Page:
A document prepared last Friday by the top cybersecurity official for the Wisconsin Elections Commission revealed that more than 500 local clerks around the state are logging into the statewide voter registration and election management system on computers running versions of Microsoft Windows that are no longer supported or about to reach their end of life.
And while many of those jurisdictions do not have plans to upgrade their systems any time soon, the memo proposed that the commission spend about $800,000 to loan up-to-date equipment to cash-strapped election administrators, hire a new employee to provide technical support to local clerks and run an ad campaign letting the public know about the state’s election-security efforts.
The memo from Tony Bridges, Wisconsin’s election security lead, found that 527 local officials with access to WisVote, the statewide election administration platform, are logging in from machines that still run Windows XP, which Microsoft stopped updating in 2014, or Windows 7, which which will conclude its support cycle next January. Along with accessing the voter registration database, these computers are also used to maintain local data, send and receive absentee ballot applications and create correspondence with voters.
Bridges wrote that continued use of outmoded software expose elections administrators to risks like ransomware attacks seen in local governments that were using outdated or unpatched operating systems. He cited Jackson County, Georgia, which paid $400,000 to hackers after being infected with the Ryuk virus, which shut down computers supporting many critical functions — including 911 dispatch — after exploiting a vulnerability for which an available patch had not been installed. He warned a similar attack against an elections administrator could have crippling effects on the democratic process.
“It could, for example, expose confidential information, prevent the timely distribution of absentee ballots, prevent the timely printing of poll books, disrupt communications with voters, expose voters to potential cyberattack, destroy digital records, prevent the display of election night results, and dramatically impact voter confidence in the electoral process,” Bridges wrote.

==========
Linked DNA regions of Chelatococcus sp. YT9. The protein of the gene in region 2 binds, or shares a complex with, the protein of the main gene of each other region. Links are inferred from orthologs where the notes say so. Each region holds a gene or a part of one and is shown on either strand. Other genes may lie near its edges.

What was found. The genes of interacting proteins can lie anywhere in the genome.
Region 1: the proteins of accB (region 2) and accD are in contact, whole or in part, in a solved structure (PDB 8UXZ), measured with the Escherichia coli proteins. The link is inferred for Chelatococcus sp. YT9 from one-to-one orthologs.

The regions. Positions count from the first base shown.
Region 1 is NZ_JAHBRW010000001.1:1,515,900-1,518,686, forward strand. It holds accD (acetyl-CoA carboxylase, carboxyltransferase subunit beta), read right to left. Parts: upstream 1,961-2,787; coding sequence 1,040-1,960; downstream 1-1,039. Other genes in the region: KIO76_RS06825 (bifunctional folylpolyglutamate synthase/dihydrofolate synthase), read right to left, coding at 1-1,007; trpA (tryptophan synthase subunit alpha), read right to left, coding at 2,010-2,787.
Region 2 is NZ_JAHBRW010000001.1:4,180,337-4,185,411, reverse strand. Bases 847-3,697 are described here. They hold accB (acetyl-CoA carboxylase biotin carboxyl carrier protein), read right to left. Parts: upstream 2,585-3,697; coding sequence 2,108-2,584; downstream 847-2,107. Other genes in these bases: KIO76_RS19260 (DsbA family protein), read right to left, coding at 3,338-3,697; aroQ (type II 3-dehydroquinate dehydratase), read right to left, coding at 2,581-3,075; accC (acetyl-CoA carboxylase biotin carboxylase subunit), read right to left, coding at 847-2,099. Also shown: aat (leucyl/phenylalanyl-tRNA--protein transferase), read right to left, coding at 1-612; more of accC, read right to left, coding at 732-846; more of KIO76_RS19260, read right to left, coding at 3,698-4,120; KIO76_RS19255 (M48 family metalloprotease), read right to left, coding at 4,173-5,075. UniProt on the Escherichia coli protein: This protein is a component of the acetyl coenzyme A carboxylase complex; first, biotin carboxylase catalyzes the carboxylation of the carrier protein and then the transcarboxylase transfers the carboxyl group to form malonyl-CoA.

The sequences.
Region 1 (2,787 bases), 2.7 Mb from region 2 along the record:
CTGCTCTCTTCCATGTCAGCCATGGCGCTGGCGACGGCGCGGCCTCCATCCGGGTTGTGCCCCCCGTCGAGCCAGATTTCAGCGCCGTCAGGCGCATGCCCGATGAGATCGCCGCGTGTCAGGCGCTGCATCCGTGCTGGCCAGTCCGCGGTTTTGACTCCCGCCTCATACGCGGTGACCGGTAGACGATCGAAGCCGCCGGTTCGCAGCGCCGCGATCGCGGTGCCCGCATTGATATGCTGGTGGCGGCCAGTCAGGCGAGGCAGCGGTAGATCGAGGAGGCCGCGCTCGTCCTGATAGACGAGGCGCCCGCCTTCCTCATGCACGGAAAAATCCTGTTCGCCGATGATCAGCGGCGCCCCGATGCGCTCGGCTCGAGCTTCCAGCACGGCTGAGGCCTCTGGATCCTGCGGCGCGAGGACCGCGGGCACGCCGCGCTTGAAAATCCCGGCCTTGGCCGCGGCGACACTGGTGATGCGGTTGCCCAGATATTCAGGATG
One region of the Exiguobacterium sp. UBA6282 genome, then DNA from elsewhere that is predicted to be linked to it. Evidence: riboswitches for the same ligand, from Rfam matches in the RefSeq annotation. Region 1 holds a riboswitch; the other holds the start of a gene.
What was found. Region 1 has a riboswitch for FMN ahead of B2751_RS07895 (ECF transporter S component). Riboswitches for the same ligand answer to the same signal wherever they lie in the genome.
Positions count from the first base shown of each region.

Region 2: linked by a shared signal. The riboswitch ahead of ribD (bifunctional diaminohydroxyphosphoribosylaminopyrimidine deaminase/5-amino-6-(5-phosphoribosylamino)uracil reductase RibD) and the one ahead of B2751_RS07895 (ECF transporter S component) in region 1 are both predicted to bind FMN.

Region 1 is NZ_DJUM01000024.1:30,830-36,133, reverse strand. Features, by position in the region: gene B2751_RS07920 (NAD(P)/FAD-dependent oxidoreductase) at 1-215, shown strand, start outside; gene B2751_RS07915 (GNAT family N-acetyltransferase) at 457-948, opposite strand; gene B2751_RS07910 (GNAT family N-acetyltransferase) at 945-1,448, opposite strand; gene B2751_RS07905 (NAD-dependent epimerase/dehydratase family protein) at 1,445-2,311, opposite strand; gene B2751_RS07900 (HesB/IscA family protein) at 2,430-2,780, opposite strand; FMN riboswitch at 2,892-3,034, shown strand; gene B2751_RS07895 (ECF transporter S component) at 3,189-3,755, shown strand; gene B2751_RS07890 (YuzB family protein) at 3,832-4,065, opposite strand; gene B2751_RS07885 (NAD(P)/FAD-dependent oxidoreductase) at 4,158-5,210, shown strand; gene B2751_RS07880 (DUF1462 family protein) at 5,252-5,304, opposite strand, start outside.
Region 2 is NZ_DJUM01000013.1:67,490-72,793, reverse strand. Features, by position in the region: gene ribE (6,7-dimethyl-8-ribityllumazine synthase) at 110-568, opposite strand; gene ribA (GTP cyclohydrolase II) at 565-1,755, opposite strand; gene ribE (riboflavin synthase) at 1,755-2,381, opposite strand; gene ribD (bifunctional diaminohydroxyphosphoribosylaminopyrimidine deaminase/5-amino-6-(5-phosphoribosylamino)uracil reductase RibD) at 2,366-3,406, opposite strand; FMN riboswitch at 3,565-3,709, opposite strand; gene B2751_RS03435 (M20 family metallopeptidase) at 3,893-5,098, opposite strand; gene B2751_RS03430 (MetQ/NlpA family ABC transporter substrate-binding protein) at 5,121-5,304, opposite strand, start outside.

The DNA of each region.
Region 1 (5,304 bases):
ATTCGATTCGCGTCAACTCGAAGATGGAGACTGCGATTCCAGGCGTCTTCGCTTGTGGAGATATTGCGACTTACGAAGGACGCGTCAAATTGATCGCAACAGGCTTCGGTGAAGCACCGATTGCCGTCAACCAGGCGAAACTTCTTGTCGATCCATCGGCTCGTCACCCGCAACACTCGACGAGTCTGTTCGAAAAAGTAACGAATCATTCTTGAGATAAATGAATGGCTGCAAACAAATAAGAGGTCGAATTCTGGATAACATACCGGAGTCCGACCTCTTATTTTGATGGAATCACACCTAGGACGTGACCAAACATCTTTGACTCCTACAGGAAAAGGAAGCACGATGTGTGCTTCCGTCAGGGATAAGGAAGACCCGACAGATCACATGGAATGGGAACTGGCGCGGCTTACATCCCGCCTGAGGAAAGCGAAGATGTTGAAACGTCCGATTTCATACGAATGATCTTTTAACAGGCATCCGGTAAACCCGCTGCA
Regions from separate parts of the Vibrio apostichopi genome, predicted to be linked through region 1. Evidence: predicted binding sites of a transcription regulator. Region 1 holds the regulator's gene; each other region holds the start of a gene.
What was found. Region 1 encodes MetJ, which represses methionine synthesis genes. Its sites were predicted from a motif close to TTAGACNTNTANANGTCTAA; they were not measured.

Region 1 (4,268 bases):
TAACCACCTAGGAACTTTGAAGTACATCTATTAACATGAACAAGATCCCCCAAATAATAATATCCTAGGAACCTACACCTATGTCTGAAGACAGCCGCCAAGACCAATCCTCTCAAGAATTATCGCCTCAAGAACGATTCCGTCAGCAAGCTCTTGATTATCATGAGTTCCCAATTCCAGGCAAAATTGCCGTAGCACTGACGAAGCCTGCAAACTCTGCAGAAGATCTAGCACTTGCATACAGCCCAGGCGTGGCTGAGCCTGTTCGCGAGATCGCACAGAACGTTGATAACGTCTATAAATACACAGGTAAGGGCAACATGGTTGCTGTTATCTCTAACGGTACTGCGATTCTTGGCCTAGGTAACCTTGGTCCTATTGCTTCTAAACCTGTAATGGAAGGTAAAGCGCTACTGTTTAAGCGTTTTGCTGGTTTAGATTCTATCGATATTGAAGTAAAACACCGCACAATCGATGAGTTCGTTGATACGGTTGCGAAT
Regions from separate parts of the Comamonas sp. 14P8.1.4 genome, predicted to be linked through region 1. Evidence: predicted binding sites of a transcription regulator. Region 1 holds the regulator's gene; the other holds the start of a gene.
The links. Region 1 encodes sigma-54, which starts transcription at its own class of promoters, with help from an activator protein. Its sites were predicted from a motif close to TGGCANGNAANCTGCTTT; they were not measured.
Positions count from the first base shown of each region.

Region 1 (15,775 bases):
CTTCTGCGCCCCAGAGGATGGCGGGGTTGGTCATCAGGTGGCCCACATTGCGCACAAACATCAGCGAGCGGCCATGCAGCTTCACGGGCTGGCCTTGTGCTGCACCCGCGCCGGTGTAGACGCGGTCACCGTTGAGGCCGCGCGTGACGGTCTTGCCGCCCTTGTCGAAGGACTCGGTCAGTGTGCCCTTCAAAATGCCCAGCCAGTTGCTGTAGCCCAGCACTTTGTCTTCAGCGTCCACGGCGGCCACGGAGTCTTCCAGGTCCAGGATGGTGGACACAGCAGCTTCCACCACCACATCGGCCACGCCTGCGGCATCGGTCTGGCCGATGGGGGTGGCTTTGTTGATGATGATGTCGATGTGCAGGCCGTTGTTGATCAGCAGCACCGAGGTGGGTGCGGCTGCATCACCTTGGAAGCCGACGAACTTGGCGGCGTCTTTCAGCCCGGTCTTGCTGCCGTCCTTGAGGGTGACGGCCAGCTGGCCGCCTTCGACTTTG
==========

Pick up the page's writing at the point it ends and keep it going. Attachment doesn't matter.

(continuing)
Wisconsin is unique in how it administrates elections. While most states leave it to counties to supervise the voting process, Wisconsin gives that authority to individual localities, resulting in 1,852 distinct election offices, with voter rolls ranging from fewer than 50 in the smallest villages to nearly 300,000 in Milwaukee. And like small, local governments everywhere, the tiniest election offices are typically strapped for IT resources, Bridges’ report continued.
Under the proposed loaner program, the Wisconsin Elections Commission would spend about $300,000 on 250 new computers that would be shipped out to local clerks for free on a first-come-first-served basis. Bridges wrote that the commission could order 50 more if all the computers were claimed by June 30, 2020. He also suggested that the loan program be run by a vendor, as the commission does not have the bandwidth to manage such a program itself.
The new technical-support hire would oversee the hardware loan program and other future election-security measures, earning an annual salary of up to $100,000. Bridges also recommended the commission invest up to $69,000 on an endpoint testing platform to get up-to-date assessments of the local users connecting WisVote.
“Most users do not have the technical expertise to adequately assess their own systems,” the memo reads. “Furthermore, even if the WEC could physically inspect each clerk’s computer, that inspection would only be valid for that day.”
Funding for the computer loan program, new IT support position, endpoint testing software and a $300,000 ad campaign would all come from a $7 million election-security grant Wisconsin received last year from the U.S. Election Assistance Commission, the memo read.